Some people choose to treat feedback as a gift. While they’ll acknowledge that feedback can be difficult to hear, they’ll also tell you it’s what led them to delivering breakthrough, game-changing results.
Viewing Feedback as A Gift
So, what does this group appreciate about feedback that the rest of us can learn from?
1. Feedback can reveal why the client left. We don’t know what we don’t know. Proactively asking lost clients or prospects for direct and honest feedback on what could have been done differently can reveal what you don’t know. Sure, it’s tough to do, but if you’re brave enough to ask, you’ll find that most people will tell you what was missing and why they chose to work with someone else. They may even respect you more for asking.
To make clients feel comfortable providing honest feedback, consider using someone uninvolved in the engagement or proposal to solicit the feedback. The further removed that person is, the better, so don’t rule out independent third parties.
2. Feedback allows the client or prospect to vent and gain a sense of closure. When someone has a bad experience, they are likely to tell 9 to 15 other people about it, according to research from the White House Office of Consumer Affairs. Wouldn’t you rather they tell you rather than telling 15 other people? Giving unhappy clients or prospects the opportunity to share their concerns with you can help heal wounds and bad feelings; provided of course, you are sincere about considering changes to the systems, processes, and behaviors within your control. You can’t and won’t change everything, nor should you feel obligated to do so.
Keep an open mind, set aside some of your ego, and demonstrate a positive attitude. We’ve seen the process of seeking feedback provide an opportunity to rebuild relationships and a chance to stay connected going forward.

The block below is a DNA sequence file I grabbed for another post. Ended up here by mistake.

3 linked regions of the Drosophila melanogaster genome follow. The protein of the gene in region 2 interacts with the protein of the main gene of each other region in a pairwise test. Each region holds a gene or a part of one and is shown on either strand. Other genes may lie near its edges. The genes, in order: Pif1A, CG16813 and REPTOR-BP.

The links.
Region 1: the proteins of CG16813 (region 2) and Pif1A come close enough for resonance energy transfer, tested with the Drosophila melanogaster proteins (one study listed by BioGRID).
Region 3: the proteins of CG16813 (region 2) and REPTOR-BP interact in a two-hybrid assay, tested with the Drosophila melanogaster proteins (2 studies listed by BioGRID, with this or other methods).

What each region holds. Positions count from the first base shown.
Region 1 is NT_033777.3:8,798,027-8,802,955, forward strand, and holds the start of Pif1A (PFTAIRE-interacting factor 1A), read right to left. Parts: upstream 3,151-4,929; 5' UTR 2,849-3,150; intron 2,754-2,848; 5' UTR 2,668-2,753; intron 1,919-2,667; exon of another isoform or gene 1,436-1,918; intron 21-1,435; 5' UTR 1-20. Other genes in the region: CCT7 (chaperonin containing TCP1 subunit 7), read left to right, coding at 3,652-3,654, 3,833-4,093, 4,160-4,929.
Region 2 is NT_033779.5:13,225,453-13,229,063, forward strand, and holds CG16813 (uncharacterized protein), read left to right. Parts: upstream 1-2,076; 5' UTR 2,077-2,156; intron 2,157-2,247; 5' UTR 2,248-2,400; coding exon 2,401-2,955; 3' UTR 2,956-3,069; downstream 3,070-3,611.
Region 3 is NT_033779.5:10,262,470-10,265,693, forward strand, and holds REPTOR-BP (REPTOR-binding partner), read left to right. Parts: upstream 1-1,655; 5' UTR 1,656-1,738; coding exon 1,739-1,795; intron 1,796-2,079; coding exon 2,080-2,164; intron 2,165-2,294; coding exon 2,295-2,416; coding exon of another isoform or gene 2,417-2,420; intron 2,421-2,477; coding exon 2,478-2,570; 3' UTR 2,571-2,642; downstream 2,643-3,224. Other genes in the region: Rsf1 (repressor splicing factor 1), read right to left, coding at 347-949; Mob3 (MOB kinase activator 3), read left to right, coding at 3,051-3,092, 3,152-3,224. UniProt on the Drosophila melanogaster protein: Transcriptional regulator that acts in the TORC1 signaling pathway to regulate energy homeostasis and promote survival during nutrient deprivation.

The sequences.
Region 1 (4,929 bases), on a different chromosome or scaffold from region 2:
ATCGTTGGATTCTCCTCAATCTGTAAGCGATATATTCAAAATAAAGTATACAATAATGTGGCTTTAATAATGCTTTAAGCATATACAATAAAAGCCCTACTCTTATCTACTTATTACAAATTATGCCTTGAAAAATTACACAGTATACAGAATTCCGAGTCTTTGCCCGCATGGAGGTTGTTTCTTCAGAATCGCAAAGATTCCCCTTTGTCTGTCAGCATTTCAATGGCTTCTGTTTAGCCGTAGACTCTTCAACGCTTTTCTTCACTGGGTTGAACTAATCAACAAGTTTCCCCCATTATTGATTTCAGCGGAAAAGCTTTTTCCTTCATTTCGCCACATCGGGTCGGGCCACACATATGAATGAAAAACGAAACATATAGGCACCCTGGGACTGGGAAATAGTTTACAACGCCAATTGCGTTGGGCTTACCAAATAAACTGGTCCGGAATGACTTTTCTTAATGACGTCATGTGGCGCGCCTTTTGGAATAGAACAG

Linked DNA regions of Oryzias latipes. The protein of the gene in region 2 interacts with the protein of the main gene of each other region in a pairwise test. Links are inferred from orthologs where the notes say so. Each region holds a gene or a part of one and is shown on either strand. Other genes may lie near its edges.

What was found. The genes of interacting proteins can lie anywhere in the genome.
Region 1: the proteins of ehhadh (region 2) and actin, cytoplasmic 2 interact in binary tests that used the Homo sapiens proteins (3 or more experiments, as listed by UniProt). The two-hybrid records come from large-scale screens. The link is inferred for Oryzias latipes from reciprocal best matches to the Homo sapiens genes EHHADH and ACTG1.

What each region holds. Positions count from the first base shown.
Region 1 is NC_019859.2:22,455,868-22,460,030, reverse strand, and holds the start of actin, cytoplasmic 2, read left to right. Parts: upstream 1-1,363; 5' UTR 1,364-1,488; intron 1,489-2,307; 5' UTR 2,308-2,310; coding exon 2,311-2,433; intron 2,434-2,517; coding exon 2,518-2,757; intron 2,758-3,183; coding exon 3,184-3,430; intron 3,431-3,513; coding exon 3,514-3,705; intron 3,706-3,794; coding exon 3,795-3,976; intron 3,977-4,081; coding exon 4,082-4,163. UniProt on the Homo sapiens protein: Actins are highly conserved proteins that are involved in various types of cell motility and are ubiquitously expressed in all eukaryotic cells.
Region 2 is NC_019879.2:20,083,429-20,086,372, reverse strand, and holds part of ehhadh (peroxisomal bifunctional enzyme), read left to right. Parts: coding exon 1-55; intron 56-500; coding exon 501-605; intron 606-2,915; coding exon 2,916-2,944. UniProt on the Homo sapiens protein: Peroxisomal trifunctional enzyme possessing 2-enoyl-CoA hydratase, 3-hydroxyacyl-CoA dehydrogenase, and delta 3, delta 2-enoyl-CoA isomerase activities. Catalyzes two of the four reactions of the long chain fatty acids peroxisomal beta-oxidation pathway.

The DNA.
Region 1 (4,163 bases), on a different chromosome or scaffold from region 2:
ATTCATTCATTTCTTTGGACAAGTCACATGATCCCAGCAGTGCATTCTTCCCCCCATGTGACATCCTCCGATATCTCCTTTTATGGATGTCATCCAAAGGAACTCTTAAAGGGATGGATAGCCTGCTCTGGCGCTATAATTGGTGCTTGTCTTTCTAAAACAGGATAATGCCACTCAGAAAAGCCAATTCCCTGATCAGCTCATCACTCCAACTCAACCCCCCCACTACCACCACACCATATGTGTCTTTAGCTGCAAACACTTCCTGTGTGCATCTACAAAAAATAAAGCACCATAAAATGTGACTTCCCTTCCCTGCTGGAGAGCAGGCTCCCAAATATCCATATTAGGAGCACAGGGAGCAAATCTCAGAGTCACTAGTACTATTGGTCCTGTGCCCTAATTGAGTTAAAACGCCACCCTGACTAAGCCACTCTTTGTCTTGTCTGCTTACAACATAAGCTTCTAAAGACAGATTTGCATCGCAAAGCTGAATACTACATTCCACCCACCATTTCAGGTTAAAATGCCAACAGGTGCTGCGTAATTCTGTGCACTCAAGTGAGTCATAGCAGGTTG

3. Feedback provides information about competitors and their practices. Our experience has shown that clients and prospects will answer just about any question you pose. But if you don’t ask, it’s unlikely they’ll volunteer the information. If you want to see a copy of a competitor’s proposal, ask for it. What is the pricing? How is the job being staffed? Ask. How many CPA firms does the client or prospect use? What compels them to prefer their new number one over you? Ask. When you’ve stepped over the line, they’ll tell you.
Turn Losses into Wins
While losing a client or a proposal is disappointing, there is value in it. Use it as a learning opportunity and coachable moment. Doing so can turn those losses into wins. Minimize the positive bias in what clients and prospects tell you and be sure questions are asked in a structured, disciplined way by having people unrelated to the engagement or proposal ask them.
Those individuals can come from inside or outside your firm, but they must understand your business, be good ambassadors for your firm, and be able to quickly earn the trust and respect of those giving the feedback as well as who will receive it.
As Ken Blanchard once said, “Feedback is the breakfast of champions.”
Lee Eisenstaedt is a partner with L. Harris Partners, LLC, a group of CPAs and consultants with recent, relevant and hands-on experience that is dedicated to helping CPA firms build value.